A survey by Investors in People, the awarding body for people management, found that over 77% of workers in the West Midlands have experienced stress at work and 33% have considered leaving their job because of it. So, what is stress?
The Health and Safety Executive defines stress as the ‘the adverse reaction people have to excessive pressures or other types of demand placed on them’, whether this is at home or at work. Stress is a reaction, and will not normally amount to an illness in itself, although it may result in or be a trigger for other illnesses. The effects of stress are shown in physical and mental conditions, such as anxiety and depression, and physical health problems such as heart disease.
The difference between pressure and stress has long been a source of much debate. Whilst it is healthy for staff to have challenges at work, and increased pressure can improve performance and job satisfaction, too much pressure can have an adverse effect on health. Stress caused by our lives outside of work can also compound pressure at work and result in increased stress level in the workplace.
Employers often find it difficult to identify staff that are under stress, particularly when factors external to the workplace are involved.
Common signs of stress include:
ACAS, the Advisory, Conciliation and Arbitration Service, has produced a booklet to assist managers in promoting positive mental health at work. This identifies the following factors which it suggests employers can control when it comes to mental health at work (all of which can contribute to stress):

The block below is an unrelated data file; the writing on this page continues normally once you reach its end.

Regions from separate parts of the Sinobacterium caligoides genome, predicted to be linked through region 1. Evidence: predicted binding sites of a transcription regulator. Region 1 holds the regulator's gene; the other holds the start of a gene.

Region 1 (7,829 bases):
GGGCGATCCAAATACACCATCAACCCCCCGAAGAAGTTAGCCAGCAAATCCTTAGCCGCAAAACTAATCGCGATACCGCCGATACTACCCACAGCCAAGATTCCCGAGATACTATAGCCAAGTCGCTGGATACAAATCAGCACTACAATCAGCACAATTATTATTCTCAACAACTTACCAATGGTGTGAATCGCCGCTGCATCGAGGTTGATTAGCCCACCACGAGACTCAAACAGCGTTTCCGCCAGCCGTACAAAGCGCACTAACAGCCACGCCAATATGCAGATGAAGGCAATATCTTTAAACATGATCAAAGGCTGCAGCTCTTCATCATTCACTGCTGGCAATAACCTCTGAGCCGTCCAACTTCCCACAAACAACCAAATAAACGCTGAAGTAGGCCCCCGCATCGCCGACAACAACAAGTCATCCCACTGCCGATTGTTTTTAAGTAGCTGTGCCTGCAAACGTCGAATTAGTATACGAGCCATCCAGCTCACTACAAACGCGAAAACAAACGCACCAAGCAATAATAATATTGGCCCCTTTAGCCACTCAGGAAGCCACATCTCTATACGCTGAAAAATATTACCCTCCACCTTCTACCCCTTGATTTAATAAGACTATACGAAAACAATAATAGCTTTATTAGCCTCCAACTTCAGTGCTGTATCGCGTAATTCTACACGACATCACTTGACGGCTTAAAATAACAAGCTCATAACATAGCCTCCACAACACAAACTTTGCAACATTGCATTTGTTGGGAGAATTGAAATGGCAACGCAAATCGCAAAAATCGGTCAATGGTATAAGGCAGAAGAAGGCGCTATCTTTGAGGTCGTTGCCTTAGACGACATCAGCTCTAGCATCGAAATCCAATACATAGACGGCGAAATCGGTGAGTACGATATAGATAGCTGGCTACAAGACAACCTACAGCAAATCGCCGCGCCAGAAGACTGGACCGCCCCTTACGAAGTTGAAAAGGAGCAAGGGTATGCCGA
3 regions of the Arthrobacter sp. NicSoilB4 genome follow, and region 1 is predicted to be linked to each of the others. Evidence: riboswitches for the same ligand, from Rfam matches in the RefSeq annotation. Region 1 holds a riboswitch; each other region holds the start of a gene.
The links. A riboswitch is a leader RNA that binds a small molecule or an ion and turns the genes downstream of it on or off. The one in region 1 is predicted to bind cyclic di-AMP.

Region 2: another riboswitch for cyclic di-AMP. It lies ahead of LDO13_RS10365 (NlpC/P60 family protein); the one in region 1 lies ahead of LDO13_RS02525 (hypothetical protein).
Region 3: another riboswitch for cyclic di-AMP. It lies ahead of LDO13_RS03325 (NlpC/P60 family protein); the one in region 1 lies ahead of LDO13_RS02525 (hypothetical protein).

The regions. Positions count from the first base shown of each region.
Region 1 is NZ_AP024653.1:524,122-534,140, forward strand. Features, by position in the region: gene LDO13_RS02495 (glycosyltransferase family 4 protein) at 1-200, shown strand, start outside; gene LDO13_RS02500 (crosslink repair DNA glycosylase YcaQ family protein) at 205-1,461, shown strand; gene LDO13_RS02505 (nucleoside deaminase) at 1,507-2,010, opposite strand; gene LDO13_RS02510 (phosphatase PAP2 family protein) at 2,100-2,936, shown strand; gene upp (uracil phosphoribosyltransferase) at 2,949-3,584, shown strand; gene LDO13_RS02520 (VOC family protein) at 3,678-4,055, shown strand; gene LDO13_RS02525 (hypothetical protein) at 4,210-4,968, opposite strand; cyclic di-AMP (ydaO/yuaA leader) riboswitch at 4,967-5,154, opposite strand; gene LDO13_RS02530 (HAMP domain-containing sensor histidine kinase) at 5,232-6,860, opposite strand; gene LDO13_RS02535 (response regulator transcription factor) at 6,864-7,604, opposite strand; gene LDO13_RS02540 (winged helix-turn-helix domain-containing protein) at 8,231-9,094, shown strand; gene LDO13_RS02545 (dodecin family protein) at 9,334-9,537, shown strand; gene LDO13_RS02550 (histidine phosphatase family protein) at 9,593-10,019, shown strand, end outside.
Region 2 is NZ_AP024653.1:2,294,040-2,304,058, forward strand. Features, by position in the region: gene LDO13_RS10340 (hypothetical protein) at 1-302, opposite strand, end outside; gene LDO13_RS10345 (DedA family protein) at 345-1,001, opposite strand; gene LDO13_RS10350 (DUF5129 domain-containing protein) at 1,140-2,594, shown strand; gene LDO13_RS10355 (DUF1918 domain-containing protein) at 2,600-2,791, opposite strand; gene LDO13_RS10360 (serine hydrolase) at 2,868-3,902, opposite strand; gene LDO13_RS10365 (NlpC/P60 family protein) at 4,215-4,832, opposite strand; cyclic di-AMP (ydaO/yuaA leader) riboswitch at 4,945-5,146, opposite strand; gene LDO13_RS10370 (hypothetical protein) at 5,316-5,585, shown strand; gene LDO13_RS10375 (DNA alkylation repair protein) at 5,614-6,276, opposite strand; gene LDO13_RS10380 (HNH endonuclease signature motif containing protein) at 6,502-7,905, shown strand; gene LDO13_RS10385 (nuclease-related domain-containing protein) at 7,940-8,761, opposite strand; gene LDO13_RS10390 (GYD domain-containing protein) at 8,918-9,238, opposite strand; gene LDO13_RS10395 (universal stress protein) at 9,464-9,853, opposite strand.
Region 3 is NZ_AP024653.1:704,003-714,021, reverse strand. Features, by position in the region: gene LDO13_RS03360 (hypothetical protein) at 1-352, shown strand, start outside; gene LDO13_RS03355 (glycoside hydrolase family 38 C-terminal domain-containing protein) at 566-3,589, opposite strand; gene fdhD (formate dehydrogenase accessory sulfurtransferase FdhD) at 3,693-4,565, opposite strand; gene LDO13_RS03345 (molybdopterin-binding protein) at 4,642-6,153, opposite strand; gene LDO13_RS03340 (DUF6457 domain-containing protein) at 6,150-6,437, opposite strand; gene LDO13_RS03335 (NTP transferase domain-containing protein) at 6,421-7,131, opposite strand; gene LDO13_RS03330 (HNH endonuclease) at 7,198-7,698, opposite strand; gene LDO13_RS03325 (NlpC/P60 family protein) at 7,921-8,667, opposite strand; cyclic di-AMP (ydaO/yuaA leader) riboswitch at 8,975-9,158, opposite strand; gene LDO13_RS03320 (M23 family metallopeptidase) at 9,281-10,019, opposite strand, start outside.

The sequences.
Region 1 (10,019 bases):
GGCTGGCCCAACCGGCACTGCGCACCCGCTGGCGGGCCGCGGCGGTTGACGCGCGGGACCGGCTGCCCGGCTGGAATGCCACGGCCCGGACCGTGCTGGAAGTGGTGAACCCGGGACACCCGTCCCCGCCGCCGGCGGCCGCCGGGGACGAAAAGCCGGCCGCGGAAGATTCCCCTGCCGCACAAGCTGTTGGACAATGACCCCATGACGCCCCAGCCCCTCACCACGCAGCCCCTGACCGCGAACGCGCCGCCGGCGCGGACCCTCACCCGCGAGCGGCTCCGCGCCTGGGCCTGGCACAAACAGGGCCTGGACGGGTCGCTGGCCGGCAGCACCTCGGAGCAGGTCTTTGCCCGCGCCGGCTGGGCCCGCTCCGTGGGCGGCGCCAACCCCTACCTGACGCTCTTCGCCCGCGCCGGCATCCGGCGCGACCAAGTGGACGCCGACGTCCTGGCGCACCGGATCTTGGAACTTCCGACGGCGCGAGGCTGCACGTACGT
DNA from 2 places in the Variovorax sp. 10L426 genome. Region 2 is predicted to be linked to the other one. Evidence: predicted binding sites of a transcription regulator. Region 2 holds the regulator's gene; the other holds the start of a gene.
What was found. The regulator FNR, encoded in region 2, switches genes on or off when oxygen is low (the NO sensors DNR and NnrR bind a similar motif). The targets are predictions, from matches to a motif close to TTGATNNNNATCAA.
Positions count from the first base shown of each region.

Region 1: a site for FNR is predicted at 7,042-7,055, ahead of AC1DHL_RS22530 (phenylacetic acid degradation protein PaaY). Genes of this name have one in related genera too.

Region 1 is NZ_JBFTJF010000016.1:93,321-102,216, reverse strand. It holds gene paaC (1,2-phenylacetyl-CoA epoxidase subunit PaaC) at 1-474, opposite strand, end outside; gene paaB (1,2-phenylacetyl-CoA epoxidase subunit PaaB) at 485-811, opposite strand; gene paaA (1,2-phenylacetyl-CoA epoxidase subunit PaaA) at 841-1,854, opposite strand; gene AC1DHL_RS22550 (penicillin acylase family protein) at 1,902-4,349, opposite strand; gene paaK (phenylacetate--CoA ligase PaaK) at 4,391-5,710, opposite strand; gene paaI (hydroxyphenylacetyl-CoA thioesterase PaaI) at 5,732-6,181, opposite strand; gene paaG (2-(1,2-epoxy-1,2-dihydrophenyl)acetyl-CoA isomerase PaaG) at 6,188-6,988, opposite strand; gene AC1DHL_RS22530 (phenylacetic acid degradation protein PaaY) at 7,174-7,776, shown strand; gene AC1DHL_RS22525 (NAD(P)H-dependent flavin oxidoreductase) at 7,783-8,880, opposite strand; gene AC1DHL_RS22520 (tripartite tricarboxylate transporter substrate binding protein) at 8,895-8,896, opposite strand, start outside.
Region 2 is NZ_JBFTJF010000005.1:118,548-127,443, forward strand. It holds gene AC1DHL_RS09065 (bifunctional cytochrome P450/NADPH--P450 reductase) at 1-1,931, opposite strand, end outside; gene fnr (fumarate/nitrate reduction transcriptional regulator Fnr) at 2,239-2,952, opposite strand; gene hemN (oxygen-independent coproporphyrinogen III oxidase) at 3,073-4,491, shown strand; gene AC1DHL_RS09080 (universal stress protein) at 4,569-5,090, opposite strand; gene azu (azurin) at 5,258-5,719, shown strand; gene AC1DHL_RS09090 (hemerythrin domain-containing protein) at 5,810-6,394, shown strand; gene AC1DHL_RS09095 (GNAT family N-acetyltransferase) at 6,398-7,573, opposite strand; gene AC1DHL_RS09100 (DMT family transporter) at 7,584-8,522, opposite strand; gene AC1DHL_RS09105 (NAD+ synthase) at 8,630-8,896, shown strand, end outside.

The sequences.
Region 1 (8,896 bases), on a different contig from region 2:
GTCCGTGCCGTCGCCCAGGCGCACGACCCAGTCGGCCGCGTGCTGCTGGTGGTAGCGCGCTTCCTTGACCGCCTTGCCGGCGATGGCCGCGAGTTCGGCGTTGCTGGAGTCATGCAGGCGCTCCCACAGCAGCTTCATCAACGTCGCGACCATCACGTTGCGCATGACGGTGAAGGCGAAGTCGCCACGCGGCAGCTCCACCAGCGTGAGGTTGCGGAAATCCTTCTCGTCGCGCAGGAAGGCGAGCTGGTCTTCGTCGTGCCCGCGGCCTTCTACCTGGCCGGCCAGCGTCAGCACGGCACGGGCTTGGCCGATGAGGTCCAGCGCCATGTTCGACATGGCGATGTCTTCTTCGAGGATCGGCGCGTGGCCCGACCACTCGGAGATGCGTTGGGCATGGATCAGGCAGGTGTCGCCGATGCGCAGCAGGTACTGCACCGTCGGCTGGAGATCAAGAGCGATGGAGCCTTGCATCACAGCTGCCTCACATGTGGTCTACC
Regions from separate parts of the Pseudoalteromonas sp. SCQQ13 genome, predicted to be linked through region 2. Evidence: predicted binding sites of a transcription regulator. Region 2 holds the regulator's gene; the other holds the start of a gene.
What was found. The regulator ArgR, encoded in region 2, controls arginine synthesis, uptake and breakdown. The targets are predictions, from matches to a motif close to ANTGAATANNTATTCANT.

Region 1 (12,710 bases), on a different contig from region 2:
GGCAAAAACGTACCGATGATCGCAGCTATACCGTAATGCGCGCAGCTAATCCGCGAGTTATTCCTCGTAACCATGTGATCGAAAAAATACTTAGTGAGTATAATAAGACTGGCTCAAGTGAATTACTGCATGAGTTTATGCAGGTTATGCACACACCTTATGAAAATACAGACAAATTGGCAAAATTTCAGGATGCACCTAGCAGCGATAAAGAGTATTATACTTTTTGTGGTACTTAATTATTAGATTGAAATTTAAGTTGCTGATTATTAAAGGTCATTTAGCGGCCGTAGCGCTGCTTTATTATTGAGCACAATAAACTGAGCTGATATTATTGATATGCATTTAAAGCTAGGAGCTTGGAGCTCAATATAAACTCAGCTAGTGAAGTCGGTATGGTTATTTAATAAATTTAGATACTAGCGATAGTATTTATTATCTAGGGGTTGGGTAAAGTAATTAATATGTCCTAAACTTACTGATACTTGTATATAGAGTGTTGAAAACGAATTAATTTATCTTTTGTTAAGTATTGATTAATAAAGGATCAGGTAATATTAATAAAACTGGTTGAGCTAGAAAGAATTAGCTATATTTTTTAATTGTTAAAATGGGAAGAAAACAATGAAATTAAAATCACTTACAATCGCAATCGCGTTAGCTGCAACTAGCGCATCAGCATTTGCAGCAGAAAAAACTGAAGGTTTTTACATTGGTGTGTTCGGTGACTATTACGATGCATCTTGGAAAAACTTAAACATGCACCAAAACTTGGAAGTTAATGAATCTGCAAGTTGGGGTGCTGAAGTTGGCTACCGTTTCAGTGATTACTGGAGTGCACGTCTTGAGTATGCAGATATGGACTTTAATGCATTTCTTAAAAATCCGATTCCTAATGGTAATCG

As an employer, you run an increased risk of stress-related claims should you not take action to manage the effects of stress on your employees. Employers should consider, indeed they should be seen to consider, the impact of stress in the workplace. This might include:
Whilst an anti-stress policy isn’t a document which employers are legally obliged to provide, an effectively implemented policy could help to mitigate the amount of stress and number of stress-related illnesses within the workplace.
A stress policy is a statement explaining an employer’s attitude to stress (whether resulting from acts inside or outside the workplace). It should also set out the action it is taking to:
An effective policy should provide advice on the measures that will be taken to monitor and, where necessary, eradicate the effects of stress at work. This may take the form of:
Having an anti-stress policy should not be the only part of an employer’s approach to dealing with workplace stress. It is important to ensure that an employer who introduces an anti-stress policy has effective means of supporting any commitments made in the policy.
Additionally, in making commitments to address stress as an issue in the workplace, an employer should ask itself if it provides relevant training on how to identify the signs of stress and deal with cases of stress? This training could be provided to all staff.
All employers have a common law duty to take reasonable care for the safety of their employees; they have a duty to see that reasonable care is taken to provide them with a safe place of work, safe tools and equipment, and a safe system of working.
Additionally, the Health and Safety at Work etc. Act 1974 (HSWA) imposes a general duty on employers to ensure, so far as is reasonably practicable, the health, safety and welfare at work of all their employees. The Management of Health and Safety at Work Regulations 1999 (SI 1999/3242) (MHSW Regulations) also impose the following duties:
Lodders’ team of employment solicitors offers accurate, focused and solution-based legal advice to a wide range of clients. We have forged an excellent reputation for advising SME’s, publicly owned companies, charities and other bodies in respect of all manner of employment related issues. Nick Rowe in particular has a wealth of experience in acting for employers of a ranging types and sizes on the issue of disability and absence management.
If you’re a journalist looking for more information about Lodders, or to discuss a press release, please contact:
Diane Wood, DWPR on 07887 794507 or by email